I believe in planning for the long term and short term needs of the city of Trenton with appropriate analysis that produces responsible action and practices that improves the city’s finances. I will also look to other cities for ideas on how to balance the budget. We can ill afford irresponsible and hasty decision making in this area.

In creating more revenues to support the enforcement of city’s housing code, I would support an increase in occupancy fees for absentee landlords.
Without placing blame on any department’s effectiveness and acting within the role of legislator or policy maker, I would advocate, with the cooperation of fellow council members, a fair process of evaluation and accountability that calls all departments to maintain high standards of care in maintaining the welfare of the city.

As a council member, I would work with fellow council members and civic associations (i.e. TCCA, et al) that represent the respective neighborhoods to identify any problems with absentee landlords and neglected buildings; in addition, we would work on increasing budget allocations to support these community organizations that would proactively meet the needs of their respective neighborhoods.

Trenton is one of the largest “landlords” with many abandoned, condemned or vacant properties. I would work with fellow members on council to set and enforce standards for maintaining these properties and bringing them to market so that neighborhoods improve their value and flourish. We must lead by example the standards in which we would apply to absentee landlords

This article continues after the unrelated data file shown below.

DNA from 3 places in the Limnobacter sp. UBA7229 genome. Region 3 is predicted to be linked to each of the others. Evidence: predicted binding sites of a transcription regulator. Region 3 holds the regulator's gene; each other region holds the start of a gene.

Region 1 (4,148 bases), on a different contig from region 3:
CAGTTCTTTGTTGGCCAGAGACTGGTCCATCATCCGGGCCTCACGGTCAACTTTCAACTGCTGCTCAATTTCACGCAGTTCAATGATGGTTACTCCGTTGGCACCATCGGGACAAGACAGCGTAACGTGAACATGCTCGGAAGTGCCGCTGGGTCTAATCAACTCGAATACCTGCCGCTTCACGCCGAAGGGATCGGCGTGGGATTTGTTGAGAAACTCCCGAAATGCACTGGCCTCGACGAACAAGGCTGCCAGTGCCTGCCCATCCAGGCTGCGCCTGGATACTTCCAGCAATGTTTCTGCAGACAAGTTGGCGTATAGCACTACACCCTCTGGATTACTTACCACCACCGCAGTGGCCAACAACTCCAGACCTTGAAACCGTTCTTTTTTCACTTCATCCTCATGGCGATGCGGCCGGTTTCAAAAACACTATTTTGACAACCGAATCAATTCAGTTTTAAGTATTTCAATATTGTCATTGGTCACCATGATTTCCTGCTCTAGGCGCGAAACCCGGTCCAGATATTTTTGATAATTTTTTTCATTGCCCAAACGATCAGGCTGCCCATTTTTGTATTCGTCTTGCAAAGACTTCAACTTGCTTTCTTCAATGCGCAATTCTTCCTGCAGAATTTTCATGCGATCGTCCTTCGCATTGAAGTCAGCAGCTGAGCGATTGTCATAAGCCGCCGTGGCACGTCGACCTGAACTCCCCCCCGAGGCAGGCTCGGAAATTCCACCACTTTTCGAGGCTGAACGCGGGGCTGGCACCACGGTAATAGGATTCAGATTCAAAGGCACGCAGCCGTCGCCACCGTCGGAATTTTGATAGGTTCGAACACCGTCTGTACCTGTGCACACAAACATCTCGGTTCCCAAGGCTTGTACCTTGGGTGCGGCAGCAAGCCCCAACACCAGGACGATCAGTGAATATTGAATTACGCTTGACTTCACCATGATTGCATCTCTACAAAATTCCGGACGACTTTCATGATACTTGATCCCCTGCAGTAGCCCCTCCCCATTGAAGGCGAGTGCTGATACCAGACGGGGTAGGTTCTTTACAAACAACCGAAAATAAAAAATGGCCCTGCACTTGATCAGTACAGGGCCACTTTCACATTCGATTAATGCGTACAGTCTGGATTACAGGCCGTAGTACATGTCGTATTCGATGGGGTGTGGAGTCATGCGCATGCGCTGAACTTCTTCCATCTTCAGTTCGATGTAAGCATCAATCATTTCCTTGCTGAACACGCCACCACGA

As a council member, I would work with fellow members of council, department of police and mayor’s office to improve partnerships with state troopers and neighboring towns in sharing resources that will help protect our neighborhoods. I would work with council and mayor’s office to improve residency requirements that better align police and firefighters with the interest of neighbors they are called to protect.

I would work with fellow council members and civic associations (i.e. TCCA, et al) that represent the respective neighborhoods in the media to identify solutions to address crime prevention. I support volunteer associations (i.e. Neighborhood Watch Program, volunteer rescue squad, etc.) that would assist in this regard. I would look to foster partnerships with organizations (i.e. non-profit organizations, churches, fraternities, sororities, corporations, etc.) to provide more community centers to keep children engaged and off the streets after school.

In protecting our neighborhoods, all stakeholders must engage in the process that strengthens our communication, builds unity and aggressively deal with those who would seek to threaten the safety of our community.

In summary, upon getting elected, my goals for the East Ward would include creating more community centers for our youth, vocation programs for our students, job creation, and a stronger business community. I believe in Trenton’s potential. As evidenced by my community involvement, I am committed to serve the East Ward as its next councilman.

If you believe as I do that it’s time for change, please vote line #3 for Kesner Dufresne for East Ward council Tuesday May 11, 2010 as your candidate for change!

Thank you and God bless Trenton.

— Kesner Dufresne

1 comment:

Anonymous said...

Mr. Dufresne is cool. I liked "The Shawshank Redemption."